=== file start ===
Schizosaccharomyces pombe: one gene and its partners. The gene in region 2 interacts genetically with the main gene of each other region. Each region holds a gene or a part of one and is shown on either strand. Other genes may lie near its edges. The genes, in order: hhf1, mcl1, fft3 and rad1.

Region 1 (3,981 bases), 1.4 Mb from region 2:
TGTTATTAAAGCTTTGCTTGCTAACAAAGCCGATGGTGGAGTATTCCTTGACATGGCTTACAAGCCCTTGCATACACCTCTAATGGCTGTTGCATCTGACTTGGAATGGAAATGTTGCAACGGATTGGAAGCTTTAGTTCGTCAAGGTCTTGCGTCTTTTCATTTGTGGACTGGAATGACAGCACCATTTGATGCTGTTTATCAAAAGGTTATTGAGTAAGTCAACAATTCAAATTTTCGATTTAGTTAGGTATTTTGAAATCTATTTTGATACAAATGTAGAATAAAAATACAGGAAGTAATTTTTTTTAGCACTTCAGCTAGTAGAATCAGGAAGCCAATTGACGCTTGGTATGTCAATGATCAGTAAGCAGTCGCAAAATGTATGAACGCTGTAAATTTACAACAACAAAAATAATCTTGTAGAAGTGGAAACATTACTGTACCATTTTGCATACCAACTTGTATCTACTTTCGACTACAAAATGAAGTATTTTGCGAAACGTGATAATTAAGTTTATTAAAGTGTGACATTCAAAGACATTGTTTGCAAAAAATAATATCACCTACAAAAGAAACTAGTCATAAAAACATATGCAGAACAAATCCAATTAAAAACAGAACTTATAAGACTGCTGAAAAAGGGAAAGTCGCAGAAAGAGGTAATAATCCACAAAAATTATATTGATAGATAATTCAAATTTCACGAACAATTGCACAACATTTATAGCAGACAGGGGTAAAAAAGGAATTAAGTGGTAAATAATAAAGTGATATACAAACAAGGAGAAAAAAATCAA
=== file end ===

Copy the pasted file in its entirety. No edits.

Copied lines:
Schizosaccharomyces pombe: one gene and its partners. The gene in region 2 interacts genetically with the main gene of each other region. Each region holds a gene or a part of one and is shown on either strand. Other genes may lie near its edges. The genes, in order: hhf1, mcl1, fft3 and rad1.

Region 1 (3,981 bases), 1.4 Mb from region 2:
TGTTATTAAAGCTTTGCTTGCTAACAAAGCCGATGGTGGAGTATTCCTTGACATGGCTTACAAGCCCTTGCATACACCTCTAATGGCTGTTGCATCTGACTTGGAATGGAAATGTTGCAACGGATTGGAAGCTTTAGTTCGTCAAGGTCTTGCGTCTTTTCATTTGTGGACTGGAATGACAGCACCATTTGATGCTGTTTATCAAAAGGTTATTGAGTAAGTCAACAATTCAAATTTTCGATTTAGTTAGGTATTTTGAAATCTATTTTGATACAAATGTAGAATAAAAATACAGGAAGTAATTTTTTTTAGCACTTCAGCTAGTAGAATCAGGAAGCCAATTGACGCTTGGTATGTCAATGATCAGTAAGCAGTCGCAAAATGTATGAACGCTGTAAATTTACAACAACAAAAATAATCTTGTAGAAGTGGAAACATTACTGTACCATTTTGCATACCAACTTGTATCTACTTTCGACTACAAAATGAAGTATTTTGCGAAACGTGATAATTAAGTTTATTAAAGTGTGACATTCAAAGACATTGTTTGCAAAAAATAATATCACCTACAAAAGAAACTAGTCATAAAAACATATGCAGAACAAATCCAATTAAAAACAGAACTTATAAGACTGCTGAAAAAGGGAAAGTCGCAGAAAGAGGTAATAATCCACAAAAATTATATTGATAGATAATTCAAATTTCACGAACAATTGCACAACATTTATAGCAGACAGGGGTAAAAAAGGAATTAAGTGGTAAATAATAAAGTGATATACAAACAAGGAGAAAAAAATCAA